Gerard Traquandi

Galerie Laurent Godin

March 15, 2011

Gérard Traquandi
19 March–7 May 2011

19 March, 4–9 p.m.

5, rue du grenier Saint-Lazare
75003 Paris, France

“One needs to produce what has already been experienced through one’s senses. As if nature, in the broadest sense, and all that surrounds us were not enough. Paintings describe life, and as they reach a certain quality, they in turn create this feeling of frustration that drives us. I do what painters have always done, that is to say transferring perceptions, using color, on a canvas. All this in a historical context. I choose axis, I leave to photography its power of representation, and to cinema its narrative ability. I work by substraction. (…)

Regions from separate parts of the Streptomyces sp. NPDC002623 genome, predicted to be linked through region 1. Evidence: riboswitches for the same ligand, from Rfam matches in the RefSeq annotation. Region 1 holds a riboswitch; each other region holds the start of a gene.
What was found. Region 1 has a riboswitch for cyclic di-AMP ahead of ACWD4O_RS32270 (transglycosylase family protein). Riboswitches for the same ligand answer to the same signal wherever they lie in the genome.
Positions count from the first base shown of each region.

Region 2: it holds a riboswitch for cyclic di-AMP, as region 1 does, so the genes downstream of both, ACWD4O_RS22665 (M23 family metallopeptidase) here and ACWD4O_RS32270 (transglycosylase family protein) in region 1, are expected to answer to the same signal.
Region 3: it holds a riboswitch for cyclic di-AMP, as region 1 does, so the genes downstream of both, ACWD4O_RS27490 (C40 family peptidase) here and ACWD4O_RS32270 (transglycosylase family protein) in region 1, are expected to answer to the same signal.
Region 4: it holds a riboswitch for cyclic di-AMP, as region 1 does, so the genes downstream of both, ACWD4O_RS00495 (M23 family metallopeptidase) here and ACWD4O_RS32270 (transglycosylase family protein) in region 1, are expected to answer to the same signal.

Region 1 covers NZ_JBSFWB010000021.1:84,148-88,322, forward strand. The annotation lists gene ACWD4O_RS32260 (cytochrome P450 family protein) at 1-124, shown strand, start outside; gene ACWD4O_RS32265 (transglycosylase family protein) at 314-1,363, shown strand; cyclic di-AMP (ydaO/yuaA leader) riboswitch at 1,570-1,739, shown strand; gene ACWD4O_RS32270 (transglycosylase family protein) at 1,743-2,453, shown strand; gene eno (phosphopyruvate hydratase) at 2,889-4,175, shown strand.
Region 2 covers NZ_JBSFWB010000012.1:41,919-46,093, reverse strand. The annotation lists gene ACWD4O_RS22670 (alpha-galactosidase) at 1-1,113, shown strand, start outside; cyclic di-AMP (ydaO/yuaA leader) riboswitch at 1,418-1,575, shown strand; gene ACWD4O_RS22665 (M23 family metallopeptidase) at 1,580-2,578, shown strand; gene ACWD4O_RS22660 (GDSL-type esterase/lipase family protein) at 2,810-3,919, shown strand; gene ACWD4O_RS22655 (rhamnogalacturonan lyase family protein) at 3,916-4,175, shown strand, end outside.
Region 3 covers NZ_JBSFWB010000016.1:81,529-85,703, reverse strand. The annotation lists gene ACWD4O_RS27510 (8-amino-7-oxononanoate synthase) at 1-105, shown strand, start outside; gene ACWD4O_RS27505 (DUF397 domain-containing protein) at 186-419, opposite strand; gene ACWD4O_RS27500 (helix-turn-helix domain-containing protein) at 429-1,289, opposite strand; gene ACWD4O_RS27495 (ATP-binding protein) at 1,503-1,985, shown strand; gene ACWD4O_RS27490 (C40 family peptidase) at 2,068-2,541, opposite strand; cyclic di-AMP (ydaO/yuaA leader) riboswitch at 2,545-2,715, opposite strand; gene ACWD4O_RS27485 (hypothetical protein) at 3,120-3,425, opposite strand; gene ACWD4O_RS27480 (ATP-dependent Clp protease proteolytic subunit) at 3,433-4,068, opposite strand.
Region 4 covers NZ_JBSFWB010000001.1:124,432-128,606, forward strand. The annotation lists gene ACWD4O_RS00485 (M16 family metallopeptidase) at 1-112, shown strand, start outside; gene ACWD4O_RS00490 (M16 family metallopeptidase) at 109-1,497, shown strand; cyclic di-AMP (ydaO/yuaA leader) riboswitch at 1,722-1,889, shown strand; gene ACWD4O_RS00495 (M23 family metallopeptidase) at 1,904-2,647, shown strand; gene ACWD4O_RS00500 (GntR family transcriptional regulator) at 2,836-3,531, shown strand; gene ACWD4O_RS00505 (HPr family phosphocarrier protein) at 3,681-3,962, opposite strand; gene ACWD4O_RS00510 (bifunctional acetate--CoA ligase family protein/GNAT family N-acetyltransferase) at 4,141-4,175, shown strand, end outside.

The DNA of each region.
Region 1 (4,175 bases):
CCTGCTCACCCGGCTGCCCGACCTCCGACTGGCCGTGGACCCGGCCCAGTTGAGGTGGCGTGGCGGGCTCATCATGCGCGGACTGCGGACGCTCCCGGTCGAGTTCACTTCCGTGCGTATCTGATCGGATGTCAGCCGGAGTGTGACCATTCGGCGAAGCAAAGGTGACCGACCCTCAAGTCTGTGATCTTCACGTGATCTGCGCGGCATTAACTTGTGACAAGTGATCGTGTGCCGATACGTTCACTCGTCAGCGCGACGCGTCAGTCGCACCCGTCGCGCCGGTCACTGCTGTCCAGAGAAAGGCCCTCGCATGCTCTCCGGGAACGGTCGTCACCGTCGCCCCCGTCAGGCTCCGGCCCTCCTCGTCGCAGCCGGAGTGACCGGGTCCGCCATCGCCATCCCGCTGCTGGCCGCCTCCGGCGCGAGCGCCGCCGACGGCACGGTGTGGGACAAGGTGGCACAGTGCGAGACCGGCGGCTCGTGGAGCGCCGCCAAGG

‘You See What You See’ of Frank Stella is an ultimate step in the attempt to reach real abstraction. An attempt to liberate art from nature. I am really impressed by his stripe paintings, but as for me, I always need to go back to landscape to make a fresh start when a series leads me to work too mechanically. Drawing is the backbone of my work. It is the thriftiest technique I know, there is no better way for me to consort intimately with the subjects that move me. Drawing is a form of meditation that requires choices, helps to forget oneself. My painting is not abstract… say, it is un-figurative. The relevance of a painting is largely due to the quality of its surface. I am more and more attached to this dimension in my work, by praising the materials I use, I could reach the praise of nature that I aim for.”

—Gérard Traquandi, extract from an interview with Patricia Chaveau, 2010

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*Image above:
Courtesy Galerie Laurent Godin.